"On our way to dinner at a local pizzeria, my girlfriend was driving her giant lead sled, a 1960 Chevy Biscayne. I don’t remember why I was not driving, I rarely allow myself to be a passenger. As we approached a freeway overpass, I started getting a real bad feeling something terrible was about to happen. I’ve had these feelings before and learned the hard way to trust the unknown I could only 'feel' over all logical evidence available in any given moment.
The feeling became stronger the closer we got to the intersection. The hairs on my arm and neck were standing up and I began feeling trapped in the car, even though everything appeared just fine in the world. I finally had to do something, so I told her quite sharply to slow down. There was no traffic light or even a stop sign ahead for us, the traffic exiting the freeway had stop signs before turning onto our road. She took her foot off the gas, coasting while becoming very confused about my sudden worrying. She looked down at the speedometer, and started to dismiss me, claiming she wasn’t even doing the 45 mph limit.
By now my nerves are screaming at me, still for no good reason, so I reached across, grabbed her arm and shouted 'STOP NOW!'
She obeyed immediately. I’m sure I simply scared her into complying, but she stomped on the brake pedal as we began under the freeway bridge. Before we even came to a stop, a huge Lincoln came screaming into view from the right side behind the bridge. The car ran the stop sign on two wheels, cutting across in front of us and missed getting t-boned by inches. It was immediately clear that had we not began slowing when we did, he would have hit square into my passenger side door. Hard. At his speed, probably fatally!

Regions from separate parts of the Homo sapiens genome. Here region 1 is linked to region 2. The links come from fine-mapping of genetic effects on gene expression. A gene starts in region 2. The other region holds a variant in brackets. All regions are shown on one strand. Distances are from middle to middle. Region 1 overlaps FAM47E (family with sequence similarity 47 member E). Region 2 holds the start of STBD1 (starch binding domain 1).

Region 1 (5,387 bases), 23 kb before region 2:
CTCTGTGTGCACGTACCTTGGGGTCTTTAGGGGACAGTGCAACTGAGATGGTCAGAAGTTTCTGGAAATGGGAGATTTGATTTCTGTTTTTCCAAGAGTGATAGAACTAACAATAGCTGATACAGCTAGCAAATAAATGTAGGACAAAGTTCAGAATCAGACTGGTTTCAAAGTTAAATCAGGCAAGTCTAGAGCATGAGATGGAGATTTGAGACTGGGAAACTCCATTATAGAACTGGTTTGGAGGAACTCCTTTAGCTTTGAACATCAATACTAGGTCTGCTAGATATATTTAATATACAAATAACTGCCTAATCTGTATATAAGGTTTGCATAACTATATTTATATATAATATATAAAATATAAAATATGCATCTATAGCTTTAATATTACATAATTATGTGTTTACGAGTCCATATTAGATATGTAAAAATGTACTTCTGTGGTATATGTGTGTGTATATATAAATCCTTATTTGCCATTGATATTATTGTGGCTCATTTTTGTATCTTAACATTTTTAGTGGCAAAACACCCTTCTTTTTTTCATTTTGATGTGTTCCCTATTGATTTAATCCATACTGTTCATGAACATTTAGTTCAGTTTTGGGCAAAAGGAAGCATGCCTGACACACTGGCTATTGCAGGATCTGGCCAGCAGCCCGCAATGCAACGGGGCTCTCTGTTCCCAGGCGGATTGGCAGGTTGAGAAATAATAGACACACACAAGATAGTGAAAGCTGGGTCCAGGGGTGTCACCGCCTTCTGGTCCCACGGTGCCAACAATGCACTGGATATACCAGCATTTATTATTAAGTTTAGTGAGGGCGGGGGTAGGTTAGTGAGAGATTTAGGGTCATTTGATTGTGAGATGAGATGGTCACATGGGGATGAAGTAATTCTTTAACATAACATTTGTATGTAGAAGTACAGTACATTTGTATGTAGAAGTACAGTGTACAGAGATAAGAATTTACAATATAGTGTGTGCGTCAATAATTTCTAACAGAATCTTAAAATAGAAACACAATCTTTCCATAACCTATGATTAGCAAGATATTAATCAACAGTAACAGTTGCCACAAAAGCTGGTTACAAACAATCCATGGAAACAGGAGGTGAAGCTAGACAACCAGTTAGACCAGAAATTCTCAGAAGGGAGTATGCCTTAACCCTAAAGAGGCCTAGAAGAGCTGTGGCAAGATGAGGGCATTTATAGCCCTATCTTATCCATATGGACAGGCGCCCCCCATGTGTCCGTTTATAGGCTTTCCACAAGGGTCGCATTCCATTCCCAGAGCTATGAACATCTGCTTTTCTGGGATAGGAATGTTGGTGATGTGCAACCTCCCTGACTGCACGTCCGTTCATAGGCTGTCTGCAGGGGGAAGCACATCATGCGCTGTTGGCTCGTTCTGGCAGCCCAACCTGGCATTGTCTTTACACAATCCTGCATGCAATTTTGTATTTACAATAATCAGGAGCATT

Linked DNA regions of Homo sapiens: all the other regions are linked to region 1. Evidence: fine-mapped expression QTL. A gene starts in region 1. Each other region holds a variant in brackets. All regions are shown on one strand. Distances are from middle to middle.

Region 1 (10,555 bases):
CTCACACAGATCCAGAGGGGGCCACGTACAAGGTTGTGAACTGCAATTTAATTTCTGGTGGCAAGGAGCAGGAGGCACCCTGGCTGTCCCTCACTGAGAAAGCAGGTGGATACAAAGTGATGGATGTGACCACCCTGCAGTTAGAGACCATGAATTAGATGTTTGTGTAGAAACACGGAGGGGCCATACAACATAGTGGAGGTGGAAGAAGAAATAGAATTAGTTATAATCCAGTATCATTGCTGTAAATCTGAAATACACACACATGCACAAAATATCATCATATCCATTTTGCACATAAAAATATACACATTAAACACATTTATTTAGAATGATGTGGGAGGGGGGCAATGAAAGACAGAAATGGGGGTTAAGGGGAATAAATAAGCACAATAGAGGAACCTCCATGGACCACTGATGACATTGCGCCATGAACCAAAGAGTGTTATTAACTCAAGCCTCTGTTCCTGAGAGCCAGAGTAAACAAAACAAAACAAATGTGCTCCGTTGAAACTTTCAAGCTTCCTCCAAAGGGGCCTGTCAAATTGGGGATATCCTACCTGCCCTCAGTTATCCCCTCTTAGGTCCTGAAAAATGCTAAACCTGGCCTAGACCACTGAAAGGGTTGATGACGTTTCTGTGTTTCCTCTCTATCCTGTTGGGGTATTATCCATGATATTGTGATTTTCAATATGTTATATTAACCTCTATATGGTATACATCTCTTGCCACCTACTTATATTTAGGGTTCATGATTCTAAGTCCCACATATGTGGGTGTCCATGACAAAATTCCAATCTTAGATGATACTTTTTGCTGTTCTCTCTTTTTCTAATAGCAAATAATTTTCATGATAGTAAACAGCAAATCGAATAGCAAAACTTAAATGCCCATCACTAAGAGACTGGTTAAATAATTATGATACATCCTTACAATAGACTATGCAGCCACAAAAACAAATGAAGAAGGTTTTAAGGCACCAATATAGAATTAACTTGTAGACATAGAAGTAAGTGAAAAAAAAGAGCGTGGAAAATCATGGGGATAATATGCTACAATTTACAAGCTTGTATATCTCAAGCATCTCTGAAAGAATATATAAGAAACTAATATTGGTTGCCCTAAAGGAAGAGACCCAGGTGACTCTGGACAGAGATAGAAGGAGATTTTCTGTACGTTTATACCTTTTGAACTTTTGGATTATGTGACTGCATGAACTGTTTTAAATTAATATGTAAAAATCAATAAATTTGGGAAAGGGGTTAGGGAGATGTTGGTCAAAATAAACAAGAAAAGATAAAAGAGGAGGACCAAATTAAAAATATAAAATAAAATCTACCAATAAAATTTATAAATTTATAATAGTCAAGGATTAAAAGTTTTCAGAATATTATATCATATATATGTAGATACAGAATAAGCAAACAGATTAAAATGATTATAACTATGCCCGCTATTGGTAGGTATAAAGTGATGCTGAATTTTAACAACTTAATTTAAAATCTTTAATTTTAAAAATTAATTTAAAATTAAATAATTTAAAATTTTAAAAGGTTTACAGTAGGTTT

My girlfriend looked at me, spooked in disbelief, and asked me 'How did you know?'
To this day, I still don't know."
"I went on a first date with this woman who I thought was very cute, but she had a lot of 'street' in her. You know, one of those type of people who are attractive, intelligent and well-mannered, but came up in a hard environment. Well, she wanted to stop at one of her friend’s house after we went to a movie. As she was giving me directions, I noticed I was driving into a side of town I usually avoided. This was a super hot ghetto. Bars on the windows, roaming pit bulls, and police in the neighborhoods all the time ghetto. Well after we arrived, I was instantly uncomfortable. There were a lot of people in this house who were smoking weed, playing cards and drinking. I can read people pretty well and the majority of them had 'prison' or recently released from prison all over them.
We went to another room to chat with her friend. After about 15 minutes or so, I had the strongest urge to leave. I wanted OUT of there. I told my 'date' I wanted to run to get gas in my car and play some lottery numbers real quick.
She said 'That’s cool,' and went back to her conversation.
I left and went straight home. I found out the following day that there was a raid in that same house (roughly 3 hours after I left). They arrested multiple people. Thank GOD I didn’t stick around. I could’ve been 'guilty by association,'"